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I've been learning the "dragon book" written by Frank D. Luna and trying to implement the part of the demo on my own. As some of you can see, the demo of the book uses effects interfaces to update the shader constant, but I'm not gonna do that. Because the effects may be deprecated in the future. So I try to find a convenient way to handle this shader constant stuff.

For example, I defined two shader constant structures in my C++ application:

struct PerObjConst : register(b0)
{
    XMMATRIX world;
    XMMATRIX worldViewProj;
    //...other vars
};

struct PerFrameConst : register(b1)
{
    float3 EyePos;
    //...other vars
};

Should I encapsulate every element's updating method for each? like:

SetShaderParameters(ID3D11DeviceContext *deviceContext, XMMATRIX &worldViewProj);
SetShaderParameters(ID3D11DeviceContext *deviceContext, XMMATRIX &world);
//...and so on

That seems to be cumbersome, isn't it? Instead, how about passing a whole structure's reference into the function? But I think that would be unnecessary to update whole structure when actually there is only a few of the elements are updated.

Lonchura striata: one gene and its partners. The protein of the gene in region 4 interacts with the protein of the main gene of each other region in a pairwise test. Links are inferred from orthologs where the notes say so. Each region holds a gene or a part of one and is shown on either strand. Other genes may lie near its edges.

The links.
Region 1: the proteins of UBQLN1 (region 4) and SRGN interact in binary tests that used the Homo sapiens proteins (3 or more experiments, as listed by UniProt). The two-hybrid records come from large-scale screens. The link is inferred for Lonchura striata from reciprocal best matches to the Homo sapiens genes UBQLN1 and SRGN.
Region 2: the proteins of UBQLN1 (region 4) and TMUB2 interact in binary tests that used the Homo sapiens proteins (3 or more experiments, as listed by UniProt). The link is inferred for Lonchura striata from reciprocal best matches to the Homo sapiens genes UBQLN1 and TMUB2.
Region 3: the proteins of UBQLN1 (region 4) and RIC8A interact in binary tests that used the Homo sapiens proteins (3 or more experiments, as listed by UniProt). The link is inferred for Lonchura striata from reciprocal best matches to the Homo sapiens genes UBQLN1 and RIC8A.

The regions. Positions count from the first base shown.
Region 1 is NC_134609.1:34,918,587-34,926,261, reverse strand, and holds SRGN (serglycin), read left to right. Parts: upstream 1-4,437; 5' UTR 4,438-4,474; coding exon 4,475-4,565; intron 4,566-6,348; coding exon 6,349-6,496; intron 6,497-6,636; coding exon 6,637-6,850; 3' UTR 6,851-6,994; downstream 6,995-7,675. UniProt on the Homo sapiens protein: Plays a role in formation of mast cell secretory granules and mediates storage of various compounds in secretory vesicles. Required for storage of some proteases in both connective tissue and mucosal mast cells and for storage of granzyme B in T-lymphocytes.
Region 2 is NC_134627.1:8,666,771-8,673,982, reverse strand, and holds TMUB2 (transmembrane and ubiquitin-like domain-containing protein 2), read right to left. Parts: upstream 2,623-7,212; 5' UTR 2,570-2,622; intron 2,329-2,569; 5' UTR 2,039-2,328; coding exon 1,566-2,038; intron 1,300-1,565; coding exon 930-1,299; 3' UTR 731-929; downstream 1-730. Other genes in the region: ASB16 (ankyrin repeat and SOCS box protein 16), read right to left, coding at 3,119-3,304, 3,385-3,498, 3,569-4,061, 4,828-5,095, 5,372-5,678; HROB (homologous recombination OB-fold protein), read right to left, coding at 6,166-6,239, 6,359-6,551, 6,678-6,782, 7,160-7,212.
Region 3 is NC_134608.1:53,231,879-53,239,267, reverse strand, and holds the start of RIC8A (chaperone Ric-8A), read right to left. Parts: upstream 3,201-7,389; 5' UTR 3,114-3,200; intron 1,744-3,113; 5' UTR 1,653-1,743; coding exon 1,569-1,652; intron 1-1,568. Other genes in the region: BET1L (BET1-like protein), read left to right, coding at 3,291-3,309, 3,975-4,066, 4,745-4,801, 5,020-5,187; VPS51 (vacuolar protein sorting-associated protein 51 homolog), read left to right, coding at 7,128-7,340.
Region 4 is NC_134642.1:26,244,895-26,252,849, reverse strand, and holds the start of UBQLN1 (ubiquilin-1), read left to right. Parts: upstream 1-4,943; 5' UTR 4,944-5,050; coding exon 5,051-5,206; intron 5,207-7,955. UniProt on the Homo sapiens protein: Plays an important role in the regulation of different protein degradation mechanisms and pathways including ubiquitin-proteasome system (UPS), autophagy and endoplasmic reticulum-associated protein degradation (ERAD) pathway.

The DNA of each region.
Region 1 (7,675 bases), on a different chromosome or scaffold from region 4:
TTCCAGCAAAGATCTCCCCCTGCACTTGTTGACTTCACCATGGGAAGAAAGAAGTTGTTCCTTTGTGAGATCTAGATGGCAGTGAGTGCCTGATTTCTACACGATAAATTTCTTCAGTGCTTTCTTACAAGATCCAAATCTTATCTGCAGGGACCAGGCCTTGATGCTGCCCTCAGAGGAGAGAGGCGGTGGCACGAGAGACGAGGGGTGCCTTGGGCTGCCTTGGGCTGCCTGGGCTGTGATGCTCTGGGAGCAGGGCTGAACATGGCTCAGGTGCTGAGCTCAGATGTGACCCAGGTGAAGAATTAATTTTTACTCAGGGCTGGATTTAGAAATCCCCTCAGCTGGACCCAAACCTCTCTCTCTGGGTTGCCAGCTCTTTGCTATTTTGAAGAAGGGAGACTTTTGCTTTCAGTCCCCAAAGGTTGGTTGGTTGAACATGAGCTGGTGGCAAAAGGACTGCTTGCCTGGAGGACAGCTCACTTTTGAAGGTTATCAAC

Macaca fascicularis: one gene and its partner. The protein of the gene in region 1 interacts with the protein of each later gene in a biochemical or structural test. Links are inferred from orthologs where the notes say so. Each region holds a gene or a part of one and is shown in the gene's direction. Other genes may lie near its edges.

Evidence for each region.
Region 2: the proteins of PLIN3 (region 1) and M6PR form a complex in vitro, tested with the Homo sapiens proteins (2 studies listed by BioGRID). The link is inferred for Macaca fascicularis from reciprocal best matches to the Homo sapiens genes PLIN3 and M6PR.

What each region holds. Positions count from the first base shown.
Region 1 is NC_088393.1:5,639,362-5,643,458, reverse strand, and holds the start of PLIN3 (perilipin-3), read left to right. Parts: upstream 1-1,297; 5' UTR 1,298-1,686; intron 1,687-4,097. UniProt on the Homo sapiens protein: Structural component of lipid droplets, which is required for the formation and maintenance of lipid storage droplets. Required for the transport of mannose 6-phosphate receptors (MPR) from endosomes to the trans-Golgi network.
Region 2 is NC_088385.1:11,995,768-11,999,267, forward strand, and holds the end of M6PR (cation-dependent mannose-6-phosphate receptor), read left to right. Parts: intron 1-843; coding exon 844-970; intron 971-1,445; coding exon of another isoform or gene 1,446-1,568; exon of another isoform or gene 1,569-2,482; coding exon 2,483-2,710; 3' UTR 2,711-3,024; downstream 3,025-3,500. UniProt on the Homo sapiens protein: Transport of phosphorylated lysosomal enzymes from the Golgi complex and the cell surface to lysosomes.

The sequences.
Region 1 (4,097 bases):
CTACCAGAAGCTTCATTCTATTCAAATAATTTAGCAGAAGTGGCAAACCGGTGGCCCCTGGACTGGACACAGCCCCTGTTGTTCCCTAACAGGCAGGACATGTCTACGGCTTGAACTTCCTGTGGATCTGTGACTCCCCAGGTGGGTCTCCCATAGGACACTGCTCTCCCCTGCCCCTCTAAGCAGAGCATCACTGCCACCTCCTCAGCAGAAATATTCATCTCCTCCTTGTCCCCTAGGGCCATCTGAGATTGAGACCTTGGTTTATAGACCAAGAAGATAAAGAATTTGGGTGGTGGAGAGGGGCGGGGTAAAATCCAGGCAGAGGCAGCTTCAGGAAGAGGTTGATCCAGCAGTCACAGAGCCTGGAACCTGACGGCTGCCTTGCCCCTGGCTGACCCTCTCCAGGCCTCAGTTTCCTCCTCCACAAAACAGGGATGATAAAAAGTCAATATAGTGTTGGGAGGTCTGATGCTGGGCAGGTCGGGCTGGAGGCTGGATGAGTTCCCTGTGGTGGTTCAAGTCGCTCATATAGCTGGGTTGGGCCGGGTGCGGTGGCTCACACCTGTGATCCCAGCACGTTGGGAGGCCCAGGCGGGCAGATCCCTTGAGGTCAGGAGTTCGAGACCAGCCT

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    \$\begingroup\$ Just wanted to note that "The Dragon Book" refers almost universally to a book about compiler design. \$\endgroup\$ – SurvivalMachine Jul 9 '16 at 21:29
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You should group your shader constants in buffers based on how often you are updating them, so it won't be inefficient to update the whole buffer.
For instance if you want to update the view matrix which is often done once per frame, you are most likely also updating the eye position of the camera, so they should be in the same buffer, so when you update it, you can update the whole thing.

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    \$\begingroup\$ The way CBs are designed in Direct3D 10 or later, you are intended to update the whole CB every time. There is a notion of 'partial updates and offsets' with DirectX 11.1 or later on Windows 8.x or Windows 10, but generally speaking you update the entire CB if you touch any part of it. \$\endgroup\$ – Chuck Walbourn Nov 2 '15 at 1:15

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